In the third paper, Jeff Inman adapted the Persuasion Knowledge Model (Friestad and Wright 1994) to explore the perceptions which consumers hold toward promotional displays and the effects of these perceptions on choice. He reported results from a survey integrated with an existing database of consumer shopping behavior that assesses the effect of each perception dimension on choice. The results suggest that consumers vary in terms of how they feel and what they think about displays. On average, consumers feel that displays are a marketing tool that can be a helpful shopping aid in providing information and in pointing out promoted items. Importantly, his preliminary analysis reveals that the perception of displays as a shopping aid interacts with each of the other dimensions.

A particularly exciting aspect of the special session was the discussant, Lawrence Fisher, from Information Resources, Inc. Larry gave an excellent presentation about the interface between academic research and research by consumer packaged goods (CPG) firms. He contrasted academic research as more etic in nature, while CPG research is more emic in its focus. He also noted that academics tend to examine forces internal to consumers (e.g., psychological processes) and examine why consumers act as they do, while marketers tend to focus on consumers’ behavior and "what works". Ultimately, he argued, there is one underlying system to be explained and consumer researchers should partner with marketers to integrate attitudinal and behavioral research.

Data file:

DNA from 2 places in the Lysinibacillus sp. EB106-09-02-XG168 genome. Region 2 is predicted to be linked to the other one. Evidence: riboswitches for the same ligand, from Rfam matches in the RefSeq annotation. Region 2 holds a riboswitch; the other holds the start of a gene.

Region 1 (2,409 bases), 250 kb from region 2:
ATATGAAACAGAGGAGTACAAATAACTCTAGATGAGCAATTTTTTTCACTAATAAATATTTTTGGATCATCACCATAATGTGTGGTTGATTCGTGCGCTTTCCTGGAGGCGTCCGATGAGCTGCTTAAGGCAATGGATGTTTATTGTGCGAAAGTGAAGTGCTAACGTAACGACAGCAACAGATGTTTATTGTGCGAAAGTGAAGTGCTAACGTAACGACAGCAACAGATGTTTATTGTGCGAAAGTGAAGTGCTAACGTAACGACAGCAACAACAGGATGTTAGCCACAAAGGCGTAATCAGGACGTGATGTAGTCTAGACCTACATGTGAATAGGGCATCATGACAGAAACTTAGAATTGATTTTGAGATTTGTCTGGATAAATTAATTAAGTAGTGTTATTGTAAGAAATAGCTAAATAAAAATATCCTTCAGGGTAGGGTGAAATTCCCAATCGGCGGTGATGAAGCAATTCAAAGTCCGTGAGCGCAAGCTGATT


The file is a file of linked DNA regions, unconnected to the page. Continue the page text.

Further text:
ABSTRACT - S

THE DIAGNOSTICITY OF COUPON VALUE AS A PRICE SIGNAL: MODERATORS OF THE COUPON VALUE EFFECT

Priya Raghubir, University of California-Berkeley

This paper argues that the coupon value effect (where higher coupon values are associated with higher prices, cf. Raghubir 1996) is contingent on the availability of price-based (direct) and non-price based (indirect) alternate price cues and the relative diagnosticity of these cues versus the coupon value cue (Feldman and Lynch 1988). A direct cue is defined as a price based cue (e.g., own past prices, prices of non-promoted lines, competitors’ prices), whereas an indirect cue is one from which price needs to be inferred (e.g., coupon value, brand name). It is argued that direct cues are more diagnostic than indirect ones, as they are price-based. Three studies examine how the presence of alternate contextual price cues moderate the coupon value effect, with price-based cues inhibiting it, but non-priced based cues inhibiting or amplifying it. Results are discussed in terms of the informational vs. economic effects of price promotions (cf. Inman, Peter, and Raghubir 1997). Managerial implications for the communication of coupon related promotions for new product introductions are discussed.